Raw-material-management-system

ERPAG 5.1

Raw material management system


Do you know what are raw materials and how to manage them properly? Do you know why this is important? Could you define what is the real cost and the estimated cost of manufacturing? 


The first step for using good raw material management is to have clear concepts related to it.

These are the most important concepts of raw material management:

Raw material: it is the product (unprocessed or partially or totally transformed, and in the case of sub-assemblies, processed products that are used in the manufacturing process of another product) that we acquire to sell it to the customer, in the form of raw materials in some cases and as a final product in other cases. The raw material is one of the most important expenses, hence the good management of it is essential for the real viability of the business.

Stock: is the amount of raw material we have stored in warehouses and other various locations enabled for that purpose. But not only that. The stock is money, money that we have invested in the purchase of raw materials and that we must manage in detail to turn it into sales and, therefore, into profits. Erpag gives you the opportunity to maintain your stock levels both of the raw materials and finished items by using the qty below minimum option: https://learn.erpag.com/project/create-new-product-1/untitled-4/basic-definition/quantity-below-minimum


Bill Of Materials: it is a blueprint that lists all items that need to be used in the manufacturing process, collects important information about each item (such as cost) and it lists the quantities that need to be used. On the list, you will also see the work operations and the labor cost.

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Consumption: the consumption of raw material refers to the total input of raw material from the warehouse into the production process, to manufacture the products that you are selling to your customers. When we talk about consumption, we include all types of consumption: both the one that ends up in manufacturing and that is eventually sold, like the one that goes to waste, returns and mysterious disappearances... It is very important not to confuse the purchase of raw material with consumption. Raw material consumption evolves according to sales (the logic is that purchases also do so) and serves to measure the result of the decisions you make in your company. Consumption management reports in terms of the consumption value of a period and is analyzed from two perspectives: Real and Estimated.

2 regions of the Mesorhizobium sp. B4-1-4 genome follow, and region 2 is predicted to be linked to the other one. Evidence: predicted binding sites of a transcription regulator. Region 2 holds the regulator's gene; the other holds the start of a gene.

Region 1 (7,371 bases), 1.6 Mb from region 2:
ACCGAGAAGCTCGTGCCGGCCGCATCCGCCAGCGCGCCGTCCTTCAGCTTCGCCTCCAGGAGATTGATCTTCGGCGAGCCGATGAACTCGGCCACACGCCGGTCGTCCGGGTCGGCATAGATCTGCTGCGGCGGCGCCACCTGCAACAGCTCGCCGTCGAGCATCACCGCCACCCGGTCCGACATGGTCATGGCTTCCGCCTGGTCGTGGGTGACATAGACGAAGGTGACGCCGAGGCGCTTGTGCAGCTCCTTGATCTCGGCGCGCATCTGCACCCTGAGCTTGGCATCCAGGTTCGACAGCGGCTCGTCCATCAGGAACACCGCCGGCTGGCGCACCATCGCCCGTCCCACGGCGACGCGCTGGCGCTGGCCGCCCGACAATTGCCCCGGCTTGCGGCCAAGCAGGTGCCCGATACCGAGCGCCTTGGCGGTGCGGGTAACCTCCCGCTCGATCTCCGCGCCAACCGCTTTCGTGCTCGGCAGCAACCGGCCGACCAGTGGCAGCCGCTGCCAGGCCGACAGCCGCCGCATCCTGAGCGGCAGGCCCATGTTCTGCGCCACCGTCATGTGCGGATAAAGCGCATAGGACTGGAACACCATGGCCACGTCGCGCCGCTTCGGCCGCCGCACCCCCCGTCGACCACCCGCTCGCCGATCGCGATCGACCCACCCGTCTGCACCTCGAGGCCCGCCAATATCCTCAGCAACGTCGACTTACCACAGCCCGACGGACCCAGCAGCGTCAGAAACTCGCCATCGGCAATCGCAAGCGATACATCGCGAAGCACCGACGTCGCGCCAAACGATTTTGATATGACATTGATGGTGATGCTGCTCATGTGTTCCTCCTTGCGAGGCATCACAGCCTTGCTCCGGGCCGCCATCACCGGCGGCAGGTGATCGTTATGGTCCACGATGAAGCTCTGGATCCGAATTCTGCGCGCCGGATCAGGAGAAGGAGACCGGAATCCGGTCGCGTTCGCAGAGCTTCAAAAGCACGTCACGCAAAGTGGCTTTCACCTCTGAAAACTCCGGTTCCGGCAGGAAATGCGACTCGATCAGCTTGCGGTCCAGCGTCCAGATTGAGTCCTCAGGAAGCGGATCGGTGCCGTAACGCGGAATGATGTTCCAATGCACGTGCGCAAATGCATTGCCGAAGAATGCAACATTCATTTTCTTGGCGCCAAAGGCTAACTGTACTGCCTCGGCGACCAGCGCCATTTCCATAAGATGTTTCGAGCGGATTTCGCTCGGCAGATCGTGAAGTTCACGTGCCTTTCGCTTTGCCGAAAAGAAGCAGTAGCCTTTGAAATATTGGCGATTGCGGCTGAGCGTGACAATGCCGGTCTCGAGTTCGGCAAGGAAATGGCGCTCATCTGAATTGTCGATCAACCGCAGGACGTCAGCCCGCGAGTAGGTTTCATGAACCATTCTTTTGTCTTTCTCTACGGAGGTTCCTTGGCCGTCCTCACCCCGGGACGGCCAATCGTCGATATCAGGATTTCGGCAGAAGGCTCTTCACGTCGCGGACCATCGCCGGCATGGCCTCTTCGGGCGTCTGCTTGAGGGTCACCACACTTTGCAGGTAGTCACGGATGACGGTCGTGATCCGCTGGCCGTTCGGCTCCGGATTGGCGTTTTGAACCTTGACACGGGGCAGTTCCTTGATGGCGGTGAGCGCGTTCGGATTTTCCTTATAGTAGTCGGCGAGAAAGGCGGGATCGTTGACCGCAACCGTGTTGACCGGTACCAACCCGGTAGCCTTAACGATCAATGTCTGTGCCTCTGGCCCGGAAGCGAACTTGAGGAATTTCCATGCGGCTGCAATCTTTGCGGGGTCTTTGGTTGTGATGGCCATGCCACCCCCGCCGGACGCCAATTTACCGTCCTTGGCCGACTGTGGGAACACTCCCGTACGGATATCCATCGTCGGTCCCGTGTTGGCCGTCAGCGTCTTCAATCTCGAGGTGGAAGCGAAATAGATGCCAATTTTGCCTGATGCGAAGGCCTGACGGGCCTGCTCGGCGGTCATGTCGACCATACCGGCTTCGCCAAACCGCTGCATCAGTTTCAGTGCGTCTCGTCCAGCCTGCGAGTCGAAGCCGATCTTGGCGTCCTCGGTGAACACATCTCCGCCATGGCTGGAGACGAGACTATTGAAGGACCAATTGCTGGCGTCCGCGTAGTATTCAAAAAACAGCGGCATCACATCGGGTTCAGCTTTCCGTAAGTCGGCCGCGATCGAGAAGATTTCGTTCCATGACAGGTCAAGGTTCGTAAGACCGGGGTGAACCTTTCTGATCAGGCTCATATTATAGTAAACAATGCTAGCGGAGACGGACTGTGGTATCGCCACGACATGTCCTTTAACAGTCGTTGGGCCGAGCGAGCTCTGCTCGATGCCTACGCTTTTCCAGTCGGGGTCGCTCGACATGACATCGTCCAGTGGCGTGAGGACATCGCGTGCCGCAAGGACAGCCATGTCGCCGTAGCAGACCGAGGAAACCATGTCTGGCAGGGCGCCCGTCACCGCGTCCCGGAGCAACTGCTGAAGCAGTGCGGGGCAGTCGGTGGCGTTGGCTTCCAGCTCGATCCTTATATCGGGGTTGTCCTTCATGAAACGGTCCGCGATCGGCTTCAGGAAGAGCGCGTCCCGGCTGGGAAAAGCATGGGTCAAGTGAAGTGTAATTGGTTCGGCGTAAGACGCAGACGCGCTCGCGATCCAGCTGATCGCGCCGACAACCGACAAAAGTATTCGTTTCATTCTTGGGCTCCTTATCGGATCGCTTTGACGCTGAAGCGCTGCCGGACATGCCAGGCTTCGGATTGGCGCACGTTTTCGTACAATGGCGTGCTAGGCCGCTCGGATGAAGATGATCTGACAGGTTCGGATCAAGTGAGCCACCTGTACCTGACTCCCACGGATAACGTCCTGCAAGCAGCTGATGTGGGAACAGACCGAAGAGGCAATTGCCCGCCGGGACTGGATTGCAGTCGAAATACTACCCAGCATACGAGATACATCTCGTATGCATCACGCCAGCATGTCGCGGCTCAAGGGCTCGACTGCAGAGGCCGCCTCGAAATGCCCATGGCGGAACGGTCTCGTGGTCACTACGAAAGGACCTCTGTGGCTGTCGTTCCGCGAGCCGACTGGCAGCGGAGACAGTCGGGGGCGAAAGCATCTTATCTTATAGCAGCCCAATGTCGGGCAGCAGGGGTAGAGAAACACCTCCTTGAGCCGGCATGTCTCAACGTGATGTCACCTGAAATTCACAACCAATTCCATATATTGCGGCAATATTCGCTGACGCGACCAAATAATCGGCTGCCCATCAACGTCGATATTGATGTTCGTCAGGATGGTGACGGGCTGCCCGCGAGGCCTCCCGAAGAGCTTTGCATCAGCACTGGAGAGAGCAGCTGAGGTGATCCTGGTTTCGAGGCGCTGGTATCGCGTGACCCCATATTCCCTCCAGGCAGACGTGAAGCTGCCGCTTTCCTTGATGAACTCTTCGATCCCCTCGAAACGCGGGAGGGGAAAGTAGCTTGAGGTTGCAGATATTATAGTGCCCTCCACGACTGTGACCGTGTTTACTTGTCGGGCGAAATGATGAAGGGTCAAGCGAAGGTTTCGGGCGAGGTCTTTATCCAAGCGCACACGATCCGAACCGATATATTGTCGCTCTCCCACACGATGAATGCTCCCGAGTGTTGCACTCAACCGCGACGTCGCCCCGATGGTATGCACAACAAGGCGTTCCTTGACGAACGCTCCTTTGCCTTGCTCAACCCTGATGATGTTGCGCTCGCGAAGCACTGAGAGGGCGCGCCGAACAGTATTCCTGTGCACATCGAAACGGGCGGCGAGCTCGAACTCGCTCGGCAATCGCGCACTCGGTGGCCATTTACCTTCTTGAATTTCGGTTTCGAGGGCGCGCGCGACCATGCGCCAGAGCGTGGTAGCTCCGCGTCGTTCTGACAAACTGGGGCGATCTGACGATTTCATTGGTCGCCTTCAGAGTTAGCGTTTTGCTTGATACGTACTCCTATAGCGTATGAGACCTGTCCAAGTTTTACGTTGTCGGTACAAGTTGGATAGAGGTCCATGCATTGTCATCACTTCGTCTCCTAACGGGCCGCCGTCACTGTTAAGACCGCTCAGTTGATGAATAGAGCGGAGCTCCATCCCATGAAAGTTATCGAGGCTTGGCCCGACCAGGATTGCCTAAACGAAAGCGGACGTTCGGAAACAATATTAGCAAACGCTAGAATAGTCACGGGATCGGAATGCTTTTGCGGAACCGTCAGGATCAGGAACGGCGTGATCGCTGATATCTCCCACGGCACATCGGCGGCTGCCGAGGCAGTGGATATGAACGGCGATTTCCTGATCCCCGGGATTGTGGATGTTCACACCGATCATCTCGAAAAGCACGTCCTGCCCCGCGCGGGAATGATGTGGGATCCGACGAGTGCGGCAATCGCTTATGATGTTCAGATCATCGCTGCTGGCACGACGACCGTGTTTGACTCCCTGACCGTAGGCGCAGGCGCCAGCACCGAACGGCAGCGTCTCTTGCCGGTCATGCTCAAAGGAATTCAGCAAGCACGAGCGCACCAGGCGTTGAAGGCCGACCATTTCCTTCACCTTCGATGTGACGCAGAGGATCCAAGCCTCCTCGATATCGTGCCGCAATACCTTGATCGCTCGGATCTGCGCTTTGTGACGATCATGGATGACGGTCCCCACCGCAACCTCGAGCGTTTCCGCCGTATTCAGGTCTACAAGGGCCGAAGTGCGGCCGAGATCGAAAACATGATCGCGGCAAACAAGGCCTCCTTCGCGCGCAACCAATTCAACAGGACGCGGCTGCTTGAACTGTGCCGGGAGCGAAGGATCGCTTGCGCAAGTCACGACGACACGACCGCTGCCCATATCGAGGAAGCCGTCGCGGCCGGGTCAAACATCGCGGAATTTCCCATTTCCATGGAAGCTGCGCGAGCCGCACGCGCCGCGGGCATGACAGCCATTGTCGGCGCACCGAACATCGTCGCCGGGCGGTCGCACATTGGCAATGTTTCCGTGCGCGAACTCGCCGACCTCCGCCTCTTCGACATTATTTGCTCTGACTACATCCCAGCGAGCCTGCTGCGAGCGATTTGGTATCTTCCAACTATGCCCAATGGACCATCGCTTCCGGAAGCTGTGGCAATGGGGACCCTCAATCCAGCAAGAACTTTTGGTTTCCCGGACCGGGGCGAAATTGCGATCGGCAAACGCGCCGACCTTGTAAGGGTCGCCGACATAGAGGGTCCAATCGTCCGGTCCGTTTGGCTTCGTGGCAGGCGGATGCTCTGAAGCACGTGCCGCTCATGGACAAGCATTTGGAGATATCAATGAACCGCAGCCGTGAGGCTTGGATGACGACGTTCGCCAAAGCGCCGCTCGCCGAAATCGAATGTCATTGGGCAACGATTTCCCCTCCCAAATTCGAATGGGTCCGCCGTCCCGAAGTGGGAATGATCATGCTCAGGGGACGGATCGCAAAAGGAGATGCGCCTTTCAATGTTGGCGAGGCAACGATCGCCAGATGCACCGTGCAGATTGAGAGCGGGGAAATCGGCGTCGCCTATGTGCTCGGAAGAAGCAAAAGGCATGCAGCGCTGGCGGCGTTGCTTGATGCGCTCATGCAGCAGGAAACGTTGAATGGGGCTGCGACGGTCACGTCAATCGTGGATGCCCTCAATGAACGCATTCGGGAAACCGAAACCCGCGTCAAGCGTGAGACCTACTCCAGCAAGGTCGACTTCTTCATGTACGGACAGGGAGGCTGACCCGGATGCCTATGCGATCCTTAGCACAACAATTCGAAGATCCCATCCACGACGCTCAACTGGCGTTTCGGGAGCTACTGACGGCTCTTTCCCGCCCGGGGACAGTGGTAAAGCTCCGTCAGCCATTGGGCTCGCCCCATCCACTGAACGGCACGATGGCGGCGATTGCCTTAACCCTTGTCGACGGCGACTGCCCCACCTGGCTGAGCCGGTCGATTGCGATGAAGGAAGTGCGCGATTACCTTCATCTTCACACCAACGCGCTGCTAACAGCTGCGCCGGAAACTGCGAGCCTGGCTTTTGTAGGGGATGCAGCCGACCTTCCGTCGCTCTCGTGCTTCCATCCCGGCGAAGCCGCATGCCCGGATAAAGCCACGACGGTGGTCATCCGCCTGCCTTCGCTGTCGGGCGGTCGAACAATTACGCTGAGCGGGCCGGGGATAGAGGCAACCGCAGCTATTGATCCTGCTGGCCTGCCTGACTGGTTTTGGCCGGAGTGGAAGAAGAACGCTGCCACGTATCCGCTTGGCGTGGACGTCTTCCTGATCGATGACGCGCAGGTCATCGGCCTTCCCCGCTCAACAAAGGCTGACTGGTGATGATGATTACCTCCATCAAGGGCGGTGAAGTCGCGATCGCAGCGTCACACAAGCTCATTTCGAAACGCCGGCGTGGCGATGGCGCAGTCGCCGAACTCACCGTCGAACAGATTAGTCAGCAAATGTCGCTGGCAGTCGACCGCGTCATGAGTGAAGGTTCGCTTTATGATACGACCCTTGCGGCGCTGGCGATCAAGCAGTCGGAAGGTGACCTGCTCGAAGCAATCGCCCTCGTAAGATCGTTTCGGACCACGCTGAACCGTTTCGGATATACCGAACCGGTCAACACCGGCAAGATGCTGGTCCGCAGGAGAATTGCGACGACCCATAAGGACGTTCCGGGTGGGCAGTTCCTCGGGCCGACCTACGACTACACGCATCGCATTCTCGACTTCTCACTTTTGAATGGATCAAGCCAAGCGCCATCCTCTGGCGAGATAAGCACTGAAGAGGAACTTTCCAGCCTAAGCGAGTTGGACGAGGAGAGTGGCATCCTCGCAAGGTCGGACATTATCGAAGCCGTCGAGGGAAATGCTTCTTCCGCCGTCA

Inventory: the inventory is the reflection of the current stock levels in your company, which corresponds to the specific moment in which you do the raw material count. Knowing the valued stock of the product in your company is essential to know the consumption and, at the same time, adjust the orders and manufacturing. The task of stocktakings must be periodic, in order to compare the data. You don’t always have to do stocktakings of your entire inventory, you can do it by a certain category of products, certain warehouse (if you have multiple locations), you might want to focus on the control of only a certain number of items and to the stocktakings only for them… and you can also choose a certain time period for this, for example monthly, with more frequent inventories, yearly for the total inventory, etc. To read more on how stocktakings work in Erpag, please go to the following link: https://learn.erpag.com/project/create-new-product-1/count-inventory/inventory-checking

Cost: cost is the relationship between two variables. The real cost of manufacturing and the estimated cost of manufacturing.

The real cost is the amount of raw material that has been consumed in a given period and is calculated - as we have seen on more than one occasion - by means of the formula (Initial Inventory + Purchases - Final Inventory) / Sales. The Real Cost is what it has been while the Theoretical Cost is what it should have been. Therefore, the more the Real Cost of Theoretical Cost moves away, the less benefit you will get and the more you will have to work for the profitability to be established.

The estimated cost is the product cost that would be achieved if the bills of materials were followed strictly. It is calculated using the formula raw materials cost + (work operation cost per hour * hours of labor) = estimated cost. The difference between estimated Cost and Real Cost is money you stop earning. The estimated cost will change depending on how three variables change in the bill of materials change: what the product costs you, the work operations cost and the labor included. The real cost will aim to follow that, but the specific work orders will vary from case to case.

Erpag will give you both of these calculations automatically, and you will be able to compare them. This will enable you to identify when and why your manufacturing processes are costing more than it is foreseen so you will be able to address the problem and avoid similar loses in the future.

Raw material purchase management: every time that a customer orders a certain item, Erpag will automatically compare the demand to the stock levels and trigger the back-ordering option to let you know whether you need to go into production in order to fulfill the sales order, or you are lacking in raw materials, so you need to order them from your supplier. This will all be listed in separate fulfillment lists, and you will be able to create work orders/purchase orders in one click.  To read detailly about this option, refer to the following link: https://blog.erpag.com/2018/10/fulfillment-backorders.html

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